A recent poll from Scotiabank found that about one-third of RRSP holders (36 per cent) reported they took money out of their RRSP account in 2012, up from 23 per cent back in 2005. As well, the average amount Canadians withdrew in 2012 was $24,531, more than double what they cashed out in 2005 ($10,716)
"Obviously, the goal is not to withdraw. You put the money in when you're in a high tax bracket, and it grows and accumulates," said Drew Abbott, vice president, TD Waterhouse Private Investment Advice. "The year you turn 71, you take it out, ideally at a lower margin tax bracket. That's the basic premise."
But people do withdraw from their RRSP account before the age of 71, and when they do, they have to pay a withholding tax on that cash at the time of withdrawal — and potentially also when they file their income tax.
"The concern we have is that people raid RRSPs for emergencies, and that can come back to haunt them in a number of ways," said Jamie Golombek, managing director of tax and estate planning for CIBC Private Wealth Management.
Not only is the money taxable, but, as Golombek points out, the money withdrawn reduces the amount you can contribute to RRSPs in the future, and unlike a tax-free savings account, that so-called contribution room is lost forever.
Still, people continue to withdraw. Golombek himself noted in a 2011 report for CIBC that "cash-strapped Canadians seem to be accessing funds in their RRSPs pre-retirement at an alarming rate."
The report found that 1.9 million Canadians withdrew $9.3 billion from their RRSPs in 2008.
There are a number of reasons why someone might dip into their RRSP account before retirement:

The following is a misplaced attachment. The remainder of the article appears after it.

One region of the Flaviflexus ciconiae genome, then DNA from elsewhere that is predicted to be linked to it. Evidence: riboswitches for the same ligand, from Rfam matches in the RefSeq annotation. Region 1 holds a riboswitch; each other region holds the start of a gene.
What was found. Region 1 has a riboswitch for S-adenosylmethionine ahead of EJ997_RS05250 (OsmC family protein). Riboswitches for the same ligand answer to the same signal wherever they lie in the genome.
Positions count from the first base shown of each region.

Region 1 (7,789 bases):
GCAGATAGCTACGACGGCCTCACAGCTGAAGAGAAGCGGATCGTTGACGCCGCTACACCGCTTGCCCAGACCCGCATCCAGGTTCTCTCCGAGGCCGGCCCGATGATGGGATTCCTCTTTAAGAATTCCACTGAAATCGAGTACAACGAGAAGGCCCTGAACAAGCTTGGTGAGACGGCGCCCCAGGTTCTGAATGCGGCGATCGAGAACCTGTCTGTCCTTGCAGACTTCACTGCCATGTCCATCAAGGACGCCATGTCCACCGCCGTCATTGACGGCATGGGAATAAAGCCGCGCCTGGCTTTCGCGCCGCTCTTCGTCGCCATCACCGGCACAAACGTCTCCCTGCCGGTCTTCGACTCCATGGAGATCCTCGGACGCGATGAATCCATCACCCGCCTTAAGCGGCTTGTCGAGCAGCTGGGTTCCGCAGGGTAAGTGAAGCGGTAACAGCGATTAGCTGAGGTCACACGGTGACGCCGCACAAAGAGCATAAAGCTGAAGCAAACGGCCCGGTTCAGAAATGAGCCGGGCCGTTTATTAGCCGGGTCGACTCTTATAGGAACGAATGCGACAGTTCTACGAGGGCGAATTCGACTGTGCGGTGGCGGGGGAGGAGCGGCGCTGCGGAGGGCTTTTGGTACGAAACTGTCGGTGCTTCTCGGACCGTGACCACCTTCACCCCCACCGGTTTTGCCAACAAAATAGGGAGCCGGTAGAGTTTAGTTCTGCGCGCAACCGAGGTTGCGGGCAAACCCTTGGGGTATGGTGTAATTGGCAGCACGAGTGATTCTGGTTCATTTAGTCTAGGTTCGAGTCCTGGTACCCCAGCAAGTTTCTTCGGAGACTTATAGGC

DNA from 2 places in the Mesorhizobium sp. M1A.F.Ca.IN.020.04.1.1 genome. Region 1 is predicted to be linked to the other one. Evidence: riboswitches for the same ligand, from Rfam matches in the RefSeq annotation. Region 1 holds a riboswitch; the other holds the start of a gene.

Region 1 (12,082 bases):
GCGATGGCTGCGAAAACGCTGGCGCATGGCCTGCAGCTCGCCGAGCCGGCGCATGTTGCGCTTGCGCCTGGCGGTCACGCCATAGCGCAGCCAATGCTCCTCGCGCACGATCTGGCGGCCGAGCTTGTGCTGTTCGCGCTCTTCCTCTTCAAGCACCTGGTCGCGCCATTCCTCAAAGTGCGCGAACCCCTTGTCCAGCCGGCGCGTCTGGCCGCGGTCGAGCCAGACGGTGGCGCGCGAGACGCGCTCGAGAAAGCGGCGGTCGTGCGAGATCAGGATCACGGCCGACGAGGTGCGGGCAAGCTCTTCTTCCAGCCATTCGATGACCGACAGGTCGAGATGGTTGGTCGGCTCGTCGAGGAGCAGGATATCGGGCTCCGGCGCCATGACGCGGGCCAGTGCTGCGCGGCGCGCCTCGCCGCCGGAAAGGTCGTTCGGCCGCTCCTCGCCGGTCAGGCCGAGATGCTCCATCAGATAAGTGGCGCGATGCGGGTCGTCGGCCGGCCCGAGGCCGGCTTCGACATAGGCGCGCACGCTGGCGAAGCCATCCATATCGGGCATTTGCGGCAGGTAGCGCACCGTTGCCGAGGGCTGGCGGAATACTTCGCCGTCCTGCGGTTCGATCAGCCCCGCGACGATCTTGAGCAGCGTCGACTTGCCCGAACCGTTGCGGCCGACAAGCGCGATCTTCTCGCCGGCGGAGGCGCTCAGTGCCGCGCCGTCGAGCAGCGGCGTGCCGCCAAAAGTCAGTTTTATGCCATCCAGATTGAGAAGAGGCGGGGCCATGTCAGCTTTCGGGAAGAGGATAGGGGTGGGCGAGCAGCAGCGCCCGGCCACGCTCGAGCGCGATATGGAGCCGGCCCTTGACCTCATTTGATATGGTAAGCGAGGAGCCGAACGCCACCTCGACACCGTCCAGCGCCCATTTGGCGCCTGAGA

To buy a home: Not all withdrawals from an RRSP account are taxed. The federal government allows first-time home buyers to withdraw up to $25,000 from their RRSP without a penalty through the Homebuyers' Plan. Indeed, according to the Scotiabank poll, buying a first home was the No. 1 reason for withdrawing money from an RRSP.
But the money must be paid back to the RRSP account over a 15 year period, with participants required to repay a certain amount each year — generally 1/15 of the total amount withdrawn — if they don't want the withdrawn amount applied to their income.
However, writing in his blog The Blunt Bean Counter, Mark Goodfield, managing partner of Toronto-based Cunningham LLP, warned that in his experience, many people don't make the required annual payment, meaning it becomes taxable income.
Continuing education: The government also allows for a maximum $20,000 withdrawal for education at an accredited college or university under its Lifelong Learning Plan. Like with the Homebuyers' Plan, the RRSP amounts must be paid back, but in this case, over a 10-year period.
"Most people would attend post-secondary education at age 17, 18, 19, at which point they wouldn't have anything in their RRSP to withdraw," Golombek said. "But it's really good for people who want to go back to school to withdraw, [people who are] maybe between jobs — transitioning — and want to go on to an advanced degree."
Golombek said a number of his MBA students at the Schulich School of Business at York University, where he teaches a course, said they have taken advantage of the plan.